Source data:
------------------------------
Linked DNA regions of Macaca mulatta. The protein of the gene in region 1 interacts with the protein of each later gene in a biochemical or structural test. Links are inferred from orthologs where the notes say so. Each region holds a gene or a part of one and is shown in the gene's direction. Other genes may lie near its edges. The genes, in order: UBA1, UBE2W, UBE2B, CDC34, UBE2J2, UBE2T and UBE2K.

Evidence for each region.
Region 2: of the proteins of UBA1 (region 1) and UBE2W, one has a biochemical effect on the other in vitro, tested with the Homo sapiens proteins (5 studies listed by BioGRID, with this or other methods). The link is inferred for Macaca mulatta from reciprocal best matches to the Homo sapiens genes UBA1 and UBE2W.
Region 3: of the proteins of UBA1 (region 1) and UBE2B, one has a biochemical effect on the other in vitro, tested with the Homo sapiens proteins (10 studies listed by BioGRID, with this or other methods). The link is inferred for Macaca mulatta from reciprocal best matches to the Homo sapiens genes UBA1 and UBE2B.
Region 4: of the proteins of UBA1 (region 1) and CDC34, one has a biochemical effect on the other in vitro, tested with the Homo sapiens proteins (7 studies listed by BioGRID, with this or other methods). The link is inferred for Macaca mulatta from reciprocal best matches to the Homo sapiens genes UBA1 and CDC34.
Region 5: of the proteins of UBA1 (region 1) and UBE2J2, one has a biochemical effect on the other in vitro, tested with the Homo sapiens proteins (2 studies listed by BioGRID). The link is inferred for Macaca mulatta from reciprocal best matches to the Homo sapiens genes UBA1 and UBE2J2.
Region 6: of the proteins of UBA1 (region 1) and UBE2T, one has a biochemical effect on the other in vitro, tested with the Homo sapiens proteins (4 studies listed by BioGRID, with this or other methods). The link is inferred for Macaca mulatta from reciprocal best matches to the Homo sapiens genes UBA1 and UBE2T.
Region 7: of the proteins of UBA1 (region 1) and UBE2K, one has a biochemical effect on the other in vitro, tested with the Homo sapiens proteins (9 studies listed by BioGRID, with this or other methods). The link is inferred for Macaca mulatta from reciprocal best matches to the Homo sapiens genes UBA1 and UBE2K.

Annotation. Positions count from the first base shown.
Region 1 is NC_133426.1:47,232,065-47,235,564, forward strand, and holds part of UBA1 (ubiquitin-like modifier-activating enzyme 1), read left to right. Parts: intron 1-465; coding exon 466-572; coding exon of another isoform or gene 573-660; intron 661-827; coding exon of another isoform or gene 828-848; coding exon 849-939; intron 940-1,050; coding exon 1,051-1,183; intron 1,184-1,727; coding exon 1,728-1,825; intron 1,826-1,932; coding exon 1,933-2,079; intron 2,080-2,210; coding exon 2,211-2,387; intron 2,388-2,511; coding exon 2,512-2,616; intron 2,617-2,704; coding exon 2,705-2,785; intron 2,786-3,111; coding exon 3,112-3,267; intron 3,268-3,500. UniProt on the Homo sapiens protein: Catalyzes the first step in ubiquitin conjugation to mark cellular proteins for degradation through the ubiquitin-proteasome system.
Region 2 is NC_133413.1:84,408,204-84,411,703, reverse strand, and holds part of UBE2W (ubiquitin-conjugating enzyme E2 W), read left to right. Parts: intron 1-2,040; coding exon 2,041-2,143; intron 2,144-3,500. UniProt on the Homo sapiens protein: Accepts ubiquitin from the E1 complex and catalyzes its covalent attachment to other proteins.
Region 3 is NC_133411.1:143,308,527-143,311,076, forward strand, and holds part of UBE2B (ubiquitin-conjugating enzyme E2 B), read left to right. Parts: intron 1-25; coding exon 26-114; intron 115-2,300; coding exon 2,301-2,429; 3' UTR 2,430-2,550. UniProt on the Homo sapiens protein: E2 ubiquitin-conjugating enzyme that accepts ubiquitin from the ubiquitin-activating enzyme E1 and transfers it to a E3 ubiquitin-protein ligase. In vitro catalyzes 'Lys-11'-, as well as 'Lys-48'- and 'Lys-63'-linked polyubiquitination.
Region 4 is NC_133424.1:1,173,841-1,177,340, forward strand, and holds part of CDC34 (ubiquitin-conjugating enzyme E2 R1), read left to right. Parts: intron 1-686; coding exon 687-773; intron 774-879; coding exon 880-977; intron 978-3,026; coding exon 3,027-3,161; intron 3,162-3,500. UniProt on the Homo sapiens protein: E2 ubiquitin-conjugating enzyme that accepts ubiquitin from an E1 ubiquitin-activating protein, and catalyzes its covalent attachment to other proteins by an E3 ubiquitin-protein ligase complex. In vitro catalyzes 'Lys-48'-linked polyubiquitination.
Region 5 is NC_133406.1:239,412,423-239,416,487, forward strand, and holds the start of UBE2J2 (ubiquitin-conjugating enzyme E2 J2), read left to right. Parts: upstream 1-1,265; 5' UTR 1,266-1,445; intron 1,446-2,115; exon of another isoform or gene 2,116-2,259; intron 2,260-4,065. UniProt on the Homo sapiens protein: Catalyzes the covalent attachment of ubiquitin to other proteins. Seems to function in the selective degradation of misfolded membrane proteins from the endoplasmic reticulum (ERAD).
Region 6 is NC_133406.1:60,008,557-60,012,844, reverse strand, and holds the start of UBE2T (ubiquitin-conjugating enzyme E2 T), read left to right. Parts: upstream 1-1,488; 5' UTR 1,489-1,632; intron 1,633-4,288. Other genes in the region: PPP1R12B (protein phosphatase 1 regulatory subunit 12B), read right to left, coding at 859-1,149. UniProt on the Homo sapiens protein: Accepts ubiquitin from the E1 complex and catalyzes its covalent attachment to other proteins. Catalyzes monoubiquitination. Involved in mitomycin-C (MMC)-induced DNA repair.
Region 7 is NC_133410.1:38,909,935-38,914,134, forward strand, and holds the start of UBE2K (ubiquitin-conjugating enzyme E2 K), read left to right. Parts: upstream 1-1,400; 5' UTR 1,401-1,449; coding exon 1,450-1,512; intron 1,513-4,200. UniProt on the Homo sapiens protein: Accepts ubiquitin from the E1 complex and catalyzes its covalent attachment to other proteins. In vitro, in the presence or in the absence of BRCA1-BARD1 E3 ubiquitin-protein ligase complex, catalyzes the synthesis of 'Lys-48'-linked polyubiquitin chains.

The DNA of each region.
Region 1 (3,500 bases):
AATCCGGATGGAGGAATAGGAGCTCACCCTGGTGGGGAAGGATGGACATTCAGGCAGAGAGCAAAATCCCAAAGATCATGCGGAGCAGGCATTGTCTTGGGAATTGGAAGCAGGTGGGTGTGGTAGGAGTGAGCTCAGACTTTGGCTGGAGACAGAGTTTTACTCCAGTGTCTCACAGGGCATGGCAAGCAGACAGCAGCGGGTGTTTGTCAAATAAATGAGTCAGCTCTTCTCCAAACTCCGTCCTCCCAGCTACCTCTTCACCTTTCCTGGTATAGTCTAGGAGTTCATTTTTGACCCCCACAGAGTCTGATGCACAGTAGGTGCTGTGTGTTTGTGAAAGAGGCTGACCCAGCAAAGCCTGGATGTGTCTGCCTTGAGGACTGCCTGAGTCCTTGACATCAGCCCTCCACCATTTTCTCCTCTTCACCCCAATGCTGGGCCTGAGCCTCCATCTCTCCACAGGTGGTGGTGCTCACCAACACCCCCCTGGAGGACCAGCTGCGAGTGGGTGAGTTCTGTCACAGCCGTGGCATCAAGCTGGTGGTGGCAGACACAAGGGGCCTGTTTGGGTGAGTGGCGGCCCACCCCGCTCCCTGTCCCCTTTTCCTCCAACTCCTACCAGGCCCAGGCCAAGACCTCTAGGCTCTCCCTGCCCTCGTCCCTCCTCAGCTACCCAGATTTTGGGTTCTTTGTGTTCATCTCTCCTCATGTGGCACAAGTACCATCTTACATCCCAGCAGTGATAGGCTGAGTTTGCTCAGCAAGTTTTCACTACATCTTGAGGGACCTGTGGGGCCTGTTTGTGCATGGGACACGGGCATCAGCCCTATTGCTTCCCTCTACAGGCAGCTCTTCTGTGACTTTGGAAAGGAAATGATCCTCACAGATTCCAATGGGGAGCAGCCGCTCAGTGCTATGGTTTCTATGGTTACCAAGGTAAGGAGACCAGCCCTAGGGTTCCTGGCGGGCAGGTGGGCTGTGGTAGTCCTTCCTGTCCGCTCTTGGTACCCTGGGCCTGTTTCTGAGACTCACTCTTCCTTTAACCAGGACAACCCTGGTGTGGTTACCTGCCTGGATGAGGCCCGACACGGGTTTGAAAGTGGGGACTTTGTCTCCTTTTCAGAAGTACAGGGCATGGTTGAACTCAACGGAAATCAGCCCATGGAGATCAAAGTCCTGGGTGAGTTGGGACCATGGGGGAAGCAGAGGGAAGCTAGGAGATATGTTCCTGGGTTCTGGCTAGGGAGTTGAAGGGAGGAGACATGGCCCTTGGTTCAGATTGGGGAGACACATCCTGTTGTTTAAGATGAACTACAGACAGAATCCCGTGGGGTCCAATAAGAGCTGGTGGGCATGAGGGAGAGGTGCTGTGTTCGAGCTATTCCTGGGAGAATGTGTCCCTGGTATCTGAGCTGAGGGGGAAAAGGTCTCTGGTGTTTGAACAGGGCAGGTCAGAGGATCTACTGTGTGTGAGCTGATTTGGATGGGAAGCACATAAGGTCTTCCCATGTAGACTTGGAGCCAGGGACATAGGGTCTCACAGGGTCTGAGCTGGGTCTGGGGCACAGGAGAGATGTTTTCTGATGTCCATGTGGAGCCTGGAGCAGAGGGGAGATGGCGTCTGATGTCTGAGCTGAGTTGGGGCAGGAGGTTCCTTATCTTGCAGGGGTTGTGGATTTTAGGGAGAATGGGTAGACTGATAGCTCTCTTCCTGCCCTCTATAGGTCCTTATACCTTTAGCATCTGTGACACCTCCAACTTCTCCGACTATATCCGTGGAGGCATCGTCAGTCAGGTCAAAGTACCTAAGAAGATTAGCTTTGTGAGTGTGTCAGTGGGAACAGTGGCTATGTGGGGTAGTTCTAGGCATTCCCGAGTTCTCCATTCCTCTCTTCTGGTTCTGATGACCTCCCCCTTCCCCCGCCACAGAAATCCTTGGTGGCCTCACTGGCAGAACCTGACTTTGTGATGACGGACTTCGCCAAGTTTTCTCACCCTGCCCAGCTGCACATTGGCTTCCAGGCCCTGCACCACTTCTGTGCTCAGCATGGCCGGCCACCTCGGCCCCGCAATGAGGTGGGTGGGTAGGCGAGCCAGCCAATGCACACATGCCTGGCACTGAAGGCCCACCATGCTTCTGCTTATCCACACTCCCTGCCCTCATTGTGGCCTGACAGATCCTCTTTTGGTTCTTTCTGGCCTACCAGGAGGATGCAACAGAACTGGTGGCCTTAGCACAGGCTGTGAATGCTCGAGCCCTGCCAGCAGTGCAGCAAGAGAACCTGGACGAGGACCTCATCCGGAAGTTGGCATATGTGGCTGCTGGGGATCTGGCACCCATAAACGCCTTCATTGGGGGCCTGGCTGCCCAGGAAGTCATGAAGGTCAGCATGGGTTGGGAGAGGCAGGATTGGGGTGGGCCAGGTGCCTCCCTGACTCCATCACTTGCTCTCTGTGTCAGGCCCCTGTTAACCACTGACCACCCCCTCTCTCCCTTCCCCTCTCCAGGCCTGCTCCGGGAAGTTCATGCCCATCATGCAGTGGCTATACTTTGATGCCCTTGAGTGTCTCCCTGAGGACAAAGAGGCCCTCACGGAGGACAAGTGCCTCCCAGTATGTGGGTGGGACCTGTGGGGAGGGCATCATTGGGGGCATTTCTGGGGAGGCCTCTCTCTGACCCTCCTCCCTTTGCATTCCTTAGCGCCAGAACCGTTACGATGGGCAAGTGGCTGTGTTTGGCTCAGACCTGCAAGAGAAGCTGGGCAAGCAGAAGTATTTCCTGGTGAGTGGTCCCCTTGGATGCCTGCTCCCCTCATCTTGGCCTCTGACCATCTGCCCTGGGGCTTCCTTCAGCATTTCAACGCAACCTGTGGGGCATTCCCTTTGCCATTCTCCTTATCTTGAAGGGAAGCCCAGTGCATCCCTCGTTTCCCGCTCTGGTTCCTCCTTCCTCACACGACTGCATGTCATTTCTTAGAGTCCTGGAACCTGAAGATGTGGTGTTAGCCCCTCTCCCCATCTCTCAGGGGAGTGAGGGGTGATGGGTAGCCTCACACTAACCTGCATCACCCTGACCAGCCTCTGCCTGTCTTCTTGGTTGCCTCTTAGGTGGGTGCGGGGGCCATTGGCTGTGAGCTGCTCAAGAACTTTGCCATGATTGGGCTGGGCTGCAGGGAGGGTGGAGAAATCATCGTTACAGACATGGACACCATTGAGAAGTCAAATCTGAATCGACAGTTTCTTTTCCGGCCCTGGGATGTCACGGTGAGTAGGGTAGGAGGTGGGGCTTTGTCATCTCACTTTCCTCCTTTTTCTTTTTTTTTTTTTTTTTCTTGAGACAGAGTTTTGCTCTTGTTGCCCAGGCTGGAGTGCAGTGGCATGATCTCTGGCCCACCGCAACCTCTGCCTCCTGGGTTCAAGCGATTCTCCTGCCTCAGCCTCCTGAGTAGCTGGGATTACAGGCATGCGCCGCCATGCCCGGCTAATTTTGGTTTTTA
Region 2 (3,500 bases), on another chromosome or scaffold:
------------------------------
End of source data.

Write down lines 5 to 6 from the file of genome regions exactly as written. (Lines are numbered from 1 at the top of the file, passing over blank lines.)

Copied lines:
Region 4: of the proteins of UBA1 (region 1) and CDC34, one has a biochemical effect on the other in vitro, tested with the Homo sapiens proteins (7 studies listed by BioGRID, with this or other methods). The link is inferred for Macaca mulatta from reciprocal best matches to the Homo sapiens genes UBA1 and CDC34.
Region 5: of the proteins of UBA1 (region 1) and UBE2J2, one has a biochemical effect on the other in vitro, tested with the Homo sapiens proteins (2 studies listed by BioGRID). The link is inferred for Macaca mulatta from reciprocal best matches to the Homo sapiens genes UBA1 and UBE2J2.